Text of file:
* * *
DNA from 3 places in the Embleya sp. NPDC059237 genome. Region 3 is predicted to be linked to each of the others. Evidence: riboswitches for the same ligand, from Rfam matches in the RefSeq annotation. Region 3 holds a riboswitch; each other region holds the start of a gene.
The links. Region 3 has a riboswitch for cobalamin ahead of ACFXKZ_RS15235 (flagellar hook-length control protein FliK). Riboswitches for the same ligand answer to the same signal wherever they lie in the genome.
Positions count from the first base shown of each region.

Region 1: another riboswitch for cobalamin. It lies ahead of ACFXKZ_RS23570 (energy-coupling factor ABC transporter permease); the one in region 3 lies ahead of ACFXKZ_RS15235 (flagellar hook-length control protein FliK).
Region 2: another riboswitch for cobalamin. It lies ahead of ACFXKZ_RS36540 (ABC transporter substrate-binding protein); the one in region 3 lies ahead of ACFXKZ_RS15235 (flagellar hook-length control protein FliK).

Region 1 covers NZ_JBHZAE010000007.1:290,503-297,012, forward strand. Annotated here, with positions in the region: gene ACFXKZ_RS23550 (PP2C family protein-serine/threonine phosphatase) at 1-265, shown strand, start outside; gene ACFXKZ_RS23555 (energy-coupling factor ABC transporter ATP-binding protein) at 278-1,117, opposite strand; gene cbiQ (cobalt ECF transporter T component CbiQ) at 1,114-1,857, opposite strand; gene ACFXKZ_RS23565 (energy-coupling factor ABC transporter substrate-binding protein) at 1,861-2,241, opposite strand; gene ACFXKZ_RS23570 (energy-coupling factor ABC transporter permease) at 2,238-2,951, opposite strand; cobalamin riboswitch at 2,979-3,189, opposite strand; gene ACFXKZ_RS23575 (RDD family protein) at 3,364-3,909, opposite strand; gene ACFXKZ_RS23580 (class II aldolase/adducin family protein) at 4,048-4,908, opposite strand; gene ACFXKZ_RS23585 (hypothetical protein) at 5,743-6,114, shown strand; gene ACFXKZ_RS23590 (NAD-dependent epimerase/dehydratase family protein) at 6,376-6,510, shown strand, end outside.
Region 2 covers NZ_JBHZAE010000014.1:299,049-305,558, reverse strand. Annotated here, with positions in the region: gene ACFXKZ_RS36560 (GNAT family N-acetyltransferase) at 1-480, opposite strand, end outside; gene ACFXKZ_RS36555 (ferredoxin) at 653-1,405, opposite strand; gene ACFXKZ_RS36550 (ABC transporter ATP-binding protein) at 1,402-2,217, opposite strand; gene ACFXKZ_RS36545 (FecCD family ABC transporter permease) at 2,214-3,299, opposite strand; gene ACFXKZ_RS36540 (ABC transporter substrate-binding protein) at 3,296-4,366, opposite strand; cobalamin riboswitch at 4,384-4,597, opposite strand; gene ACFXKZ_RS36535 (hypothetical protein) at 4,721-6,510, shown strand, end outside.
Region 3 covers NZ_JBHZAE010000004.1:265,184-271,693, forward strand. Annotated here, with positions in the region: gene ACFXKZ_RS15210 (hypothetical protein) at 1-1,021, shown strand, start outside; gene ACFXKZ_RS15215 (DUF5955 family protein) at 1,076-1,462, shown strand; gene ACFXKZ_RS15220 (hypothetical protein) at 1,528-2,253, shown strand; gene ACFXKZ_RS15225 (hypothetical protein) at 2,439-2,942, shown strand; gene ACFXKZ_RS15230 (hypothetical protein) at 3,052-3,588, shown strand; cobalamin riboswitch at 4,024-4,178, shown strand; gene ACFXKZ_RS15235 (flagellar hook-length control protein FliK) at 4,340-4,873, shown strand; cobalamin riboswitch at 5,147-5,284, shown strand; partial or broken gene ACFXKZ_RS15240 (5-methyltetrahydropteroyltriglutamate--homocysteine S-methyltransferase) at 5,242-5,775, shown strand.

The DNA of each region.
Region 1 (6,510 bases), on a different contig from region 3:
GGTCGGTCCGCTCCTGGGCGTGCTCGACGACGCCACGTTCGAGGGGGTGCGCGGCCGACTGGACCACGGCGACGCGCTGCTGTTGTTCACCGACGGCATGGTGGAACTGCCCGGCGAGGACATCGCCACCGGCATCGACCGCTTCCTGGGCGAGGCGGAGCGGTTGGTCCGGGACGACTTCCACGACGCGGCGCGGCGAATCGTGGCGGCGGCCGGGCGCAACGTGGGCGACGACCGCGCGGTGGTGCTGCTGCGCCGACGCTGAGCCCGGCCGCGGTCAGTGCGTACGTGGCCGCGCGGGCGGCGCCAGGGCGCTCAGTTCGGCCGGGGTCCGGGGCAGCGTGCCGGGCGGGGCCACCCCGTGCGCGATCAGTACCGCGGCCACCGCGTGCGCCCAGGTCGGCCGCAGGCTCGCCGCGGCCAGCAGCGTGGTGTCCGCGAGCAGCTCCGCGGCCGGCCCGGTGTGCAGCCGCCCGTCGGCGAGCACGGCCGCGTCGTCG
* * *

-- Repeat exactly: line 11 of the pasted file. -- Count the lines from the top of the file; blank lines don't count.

GGTCGGTCCGCTCCTGGGCGTGCTCGACGACGCCACGTTCGAGGGGGTGCGCGGCCGACTGGACCACGGCGACGCGCTGCTGTTGTTCACCGACGGCATGGTGGAACTGCCCGGCGAGGACATCGCCACCGGCATCGACCGCTTCCTGGGCGAGGCGGAGCGGTTGGTCCGGGACGACTTCCACGACGCGGCGCGGCGAATCGTGGCGGCGGCCGGGCGCAACGTGGGCGACGACCGCGCGGTGGTGCTGCTGCGCCGACGCTGAGCCCGGCCGCGGTCAGTGCGTACGTGGCCGCGCGGGCGGCGCCAGGGCGCTCAGTTCGGCCGGGGTCCGGGGCAGCGTGCCGGGCGGGGCCACCCCGTGCGCGATCAGTACCGCGGCCACCGCGTGCGCCCAGGTCGGCCGCAGGCTCGCCGCGGCCAGCAGCGTGGTGTCCGCGAGCAGCTCCGCGGCCGGCCCGGTGTGCAGCCGCCCGTCGGCGAGCACGGCCGCGTCGTCG